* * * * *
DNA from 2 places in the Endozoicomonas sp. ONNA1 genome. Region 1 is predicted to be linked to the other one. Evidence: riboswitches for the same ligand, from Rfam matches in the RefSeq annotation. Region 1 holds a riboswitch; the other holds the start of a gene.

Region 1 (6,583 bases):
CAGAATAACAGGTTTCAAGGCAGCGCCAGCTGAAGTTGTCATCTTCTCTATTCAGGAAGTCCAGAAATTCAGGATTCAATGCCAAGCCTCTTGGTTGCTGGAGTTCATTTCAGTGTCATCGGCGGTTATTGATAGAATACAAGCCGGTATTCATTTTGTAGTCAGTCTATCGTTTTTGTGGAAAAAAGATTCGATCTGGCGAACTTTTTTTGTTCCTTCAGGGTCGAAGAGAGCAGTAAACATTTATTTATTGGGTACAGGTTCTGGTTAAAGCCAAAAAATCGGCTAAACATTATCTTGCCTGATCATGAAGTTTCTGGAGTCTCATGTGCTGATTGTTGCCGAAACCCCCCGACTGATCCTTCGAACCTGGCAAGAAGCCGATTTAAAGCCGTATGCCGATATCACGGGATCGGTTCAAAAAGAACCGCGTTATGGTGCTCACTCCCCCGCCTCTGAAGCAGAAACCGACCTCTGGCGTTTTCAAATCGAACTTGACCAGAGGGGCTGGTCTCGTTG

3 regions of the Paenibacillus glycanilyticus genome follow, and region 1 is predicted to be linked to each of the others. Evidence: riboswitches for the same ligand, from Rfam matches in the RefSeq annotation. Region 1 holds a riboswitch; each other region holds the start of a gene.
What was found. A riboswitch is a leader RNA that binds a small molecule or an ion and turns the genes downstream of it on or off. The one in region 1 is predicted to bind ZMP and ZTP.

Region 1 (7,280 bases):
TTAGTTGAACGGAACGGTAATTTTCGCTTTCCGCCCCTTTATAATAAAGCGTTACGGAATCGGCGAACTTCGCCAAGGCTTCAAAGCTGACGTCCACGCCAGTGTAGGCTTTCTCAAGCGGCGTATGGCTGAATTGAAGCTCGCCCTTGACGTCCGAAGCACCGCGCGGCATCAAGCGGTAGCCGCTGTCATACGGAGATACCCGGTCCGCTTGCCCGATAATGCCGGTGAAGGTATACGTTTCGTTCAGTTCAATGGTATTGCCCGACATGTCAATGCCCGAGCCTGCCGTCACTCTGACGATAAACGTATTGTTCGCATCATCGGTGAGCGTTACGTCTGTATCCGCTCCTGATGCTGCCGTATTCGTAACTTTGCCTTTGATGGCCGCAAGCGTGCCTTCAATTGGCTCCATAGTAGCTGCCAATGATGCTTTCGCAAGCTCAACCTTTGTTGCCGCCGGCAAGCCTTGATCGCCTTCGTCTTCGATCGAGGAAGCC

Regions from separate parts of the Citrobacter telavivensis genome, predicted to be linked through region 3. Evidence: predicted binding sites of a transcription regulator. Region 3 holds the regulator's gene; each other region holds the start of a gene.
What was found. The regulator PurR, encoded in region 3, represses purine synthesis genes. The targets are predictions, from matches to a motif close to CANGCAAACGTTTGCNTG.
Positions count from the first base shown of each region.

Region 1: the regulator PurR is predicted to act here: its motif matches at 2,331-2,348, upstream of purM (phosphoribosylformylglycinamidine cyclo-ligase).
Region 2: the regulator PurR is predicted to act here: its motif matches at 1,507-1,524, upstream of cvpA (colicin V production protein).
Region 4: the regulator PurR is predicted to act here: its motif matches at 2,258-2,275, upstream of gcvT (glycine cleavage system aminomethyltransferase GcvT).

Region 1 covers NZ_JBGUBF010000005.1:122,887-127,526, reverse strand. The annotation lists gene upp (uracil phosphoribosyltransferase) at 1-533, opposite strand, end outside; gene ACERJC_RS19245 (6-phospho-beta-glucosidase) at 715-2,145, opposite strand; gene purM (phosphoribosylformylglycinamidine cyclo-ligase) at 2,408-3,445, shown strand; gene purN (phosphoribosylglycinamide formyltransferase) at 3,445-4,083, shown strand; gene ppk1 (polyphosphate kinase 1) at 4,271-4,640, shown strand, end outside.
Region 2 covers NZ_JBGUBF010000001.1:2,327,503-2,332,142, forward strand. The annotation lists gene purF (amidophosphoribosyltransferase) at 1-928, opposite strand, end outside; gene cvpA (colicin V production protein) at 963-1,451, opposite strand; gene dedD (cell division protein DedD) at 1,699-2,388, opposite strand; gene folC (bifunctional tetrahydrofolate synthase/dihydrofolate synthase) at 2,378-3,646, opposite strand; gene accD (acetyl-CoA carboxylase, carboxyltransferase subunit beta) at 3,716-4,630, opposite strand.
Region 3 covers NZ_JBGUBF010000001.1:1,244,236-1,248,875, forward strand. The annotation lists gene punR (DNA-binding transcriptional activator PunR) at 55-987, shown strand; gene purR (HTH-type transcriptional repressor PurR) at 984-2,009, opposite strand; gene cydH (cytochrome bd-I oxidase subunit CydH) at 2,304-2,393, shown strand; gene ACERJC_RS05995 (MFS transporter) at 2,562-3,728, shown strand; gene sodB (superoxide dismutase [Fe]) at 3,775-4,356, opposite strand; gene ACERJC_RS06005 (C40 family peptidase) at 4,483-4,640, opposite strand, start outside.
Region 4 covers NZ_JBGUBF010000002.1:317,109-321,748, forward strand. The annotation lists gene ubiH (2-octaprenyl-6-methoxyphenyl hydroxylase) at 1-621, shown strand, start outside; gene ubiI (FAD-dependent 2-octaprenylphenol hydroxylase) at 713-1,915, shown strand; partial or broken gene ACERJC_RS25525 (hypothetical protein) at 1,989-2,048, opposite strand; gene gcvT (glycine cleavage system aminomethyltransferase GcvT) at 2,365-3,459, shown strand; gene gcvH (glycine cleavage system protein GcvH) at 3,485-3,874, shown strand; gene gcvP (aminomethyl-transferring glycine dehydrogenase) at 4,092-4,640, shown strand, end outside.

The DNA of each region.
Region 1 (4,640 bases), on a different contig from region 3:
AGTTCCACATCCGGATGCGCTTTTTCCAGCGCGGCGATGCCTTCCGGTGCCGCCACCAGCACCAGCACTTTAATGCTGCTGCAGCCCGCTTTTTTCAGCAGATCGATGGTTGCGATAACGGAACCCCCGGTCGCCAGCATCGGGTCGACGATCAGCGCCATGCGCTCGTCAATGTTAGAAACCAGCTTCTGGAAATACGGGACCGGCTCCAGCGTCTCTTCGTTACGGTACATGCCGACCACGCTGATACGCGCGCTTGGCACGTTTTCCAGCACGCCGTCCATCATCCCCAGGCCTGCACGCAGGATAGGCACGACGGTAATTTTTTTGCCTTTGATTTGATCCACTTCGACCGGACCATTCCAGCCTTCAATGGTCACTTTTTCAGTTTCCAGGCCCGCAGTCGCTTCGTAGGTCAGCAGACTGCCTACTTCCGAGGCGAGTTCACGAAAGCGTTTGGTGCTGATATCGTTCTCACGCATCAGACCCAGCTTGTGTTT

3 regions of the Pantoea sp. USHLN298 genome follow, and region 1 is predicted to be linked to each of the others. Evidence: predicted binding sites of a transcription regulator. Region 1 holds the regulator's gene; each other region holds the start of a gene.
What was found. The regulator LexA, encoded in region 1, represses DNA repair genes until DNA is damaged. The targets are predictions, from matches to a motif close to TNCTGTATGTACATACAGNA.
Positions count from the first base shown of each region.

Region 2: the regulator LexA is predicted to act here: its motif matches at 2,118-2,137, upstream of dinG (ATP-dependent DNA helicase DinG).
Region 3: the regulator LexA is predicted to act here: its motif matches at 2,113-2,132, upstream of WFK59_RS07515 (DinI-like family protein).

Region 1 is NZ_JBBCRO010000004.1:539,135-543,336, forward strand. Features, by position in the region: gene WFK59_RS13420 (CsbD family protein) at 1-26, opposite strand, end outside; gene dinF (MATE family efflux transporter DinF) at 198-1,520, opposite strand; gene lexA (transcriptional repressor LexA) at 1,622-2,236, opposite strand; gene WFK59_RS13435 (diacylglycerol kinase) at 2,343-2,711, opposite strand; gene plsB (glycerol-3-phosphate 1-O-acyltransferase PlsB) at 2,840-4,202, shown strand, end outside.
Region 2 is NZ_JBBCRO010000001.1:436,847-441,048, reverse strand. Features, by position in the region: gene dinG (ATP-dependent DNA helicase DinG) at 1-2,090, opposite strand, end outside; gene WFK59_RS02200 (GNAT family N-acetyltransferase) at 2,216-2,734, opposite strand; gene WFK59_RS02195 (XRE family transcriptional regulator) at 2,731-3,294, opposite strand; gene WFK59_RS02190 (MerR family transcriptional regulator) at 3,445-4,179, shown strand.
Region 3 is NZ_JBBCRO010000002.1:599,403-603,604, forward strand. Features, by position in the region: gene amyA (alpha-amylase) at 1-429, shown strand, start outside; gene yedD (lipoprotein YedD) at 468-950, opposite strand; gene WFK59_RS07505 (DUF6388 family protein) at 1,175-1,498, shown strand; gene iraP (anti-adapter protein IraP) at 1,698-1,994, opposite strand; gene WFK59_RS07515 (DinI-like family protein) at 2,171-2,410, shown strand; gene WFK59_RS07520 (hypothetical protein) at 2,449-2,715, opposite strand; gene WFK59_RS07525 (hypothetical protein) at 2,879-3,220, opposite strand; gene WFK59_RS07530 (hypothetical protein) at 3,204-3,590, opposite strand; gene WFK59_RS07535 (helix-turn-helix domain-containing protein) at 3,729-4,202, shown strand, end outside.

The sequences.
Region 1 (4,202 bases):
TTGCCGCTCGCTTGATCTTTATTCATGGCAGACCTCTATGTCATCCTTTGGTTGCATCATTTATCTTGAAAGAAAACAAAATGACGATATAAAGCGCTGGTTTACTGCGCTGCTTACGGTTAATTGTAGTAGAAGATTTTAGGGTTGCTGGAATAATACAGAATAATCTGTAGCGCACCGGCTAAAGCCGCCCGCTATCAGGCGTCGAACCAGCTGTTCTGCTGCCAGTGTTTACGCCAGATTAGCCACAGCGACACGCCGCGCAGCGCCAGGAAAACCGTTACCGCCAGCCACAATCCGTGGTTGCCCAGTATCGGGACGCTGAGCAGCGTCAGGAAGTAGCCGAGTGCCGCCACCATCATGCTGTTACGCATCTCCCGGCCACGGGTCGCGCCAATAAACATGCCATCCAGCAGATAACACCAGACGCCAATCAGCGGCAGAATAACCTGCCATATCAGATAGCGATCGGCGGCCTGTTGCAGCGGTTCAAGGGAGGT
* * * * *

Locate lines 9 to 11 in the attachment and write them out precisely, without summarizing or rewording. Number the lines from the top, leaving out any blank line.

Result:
What was found. The regulator PurR, encoded in region 3, represses purine synthesis genes. The targets are predictions, from matches to a motif close to CANGCAAACGTTTGCNTG.
Positions count from the first base shown of each region.

Region 1: the regulator PurR is predicted to act here: its motif matches at 2,331-2,348, upstream of purM (phosphoribosylformylglycinamidine cyclo-ligase).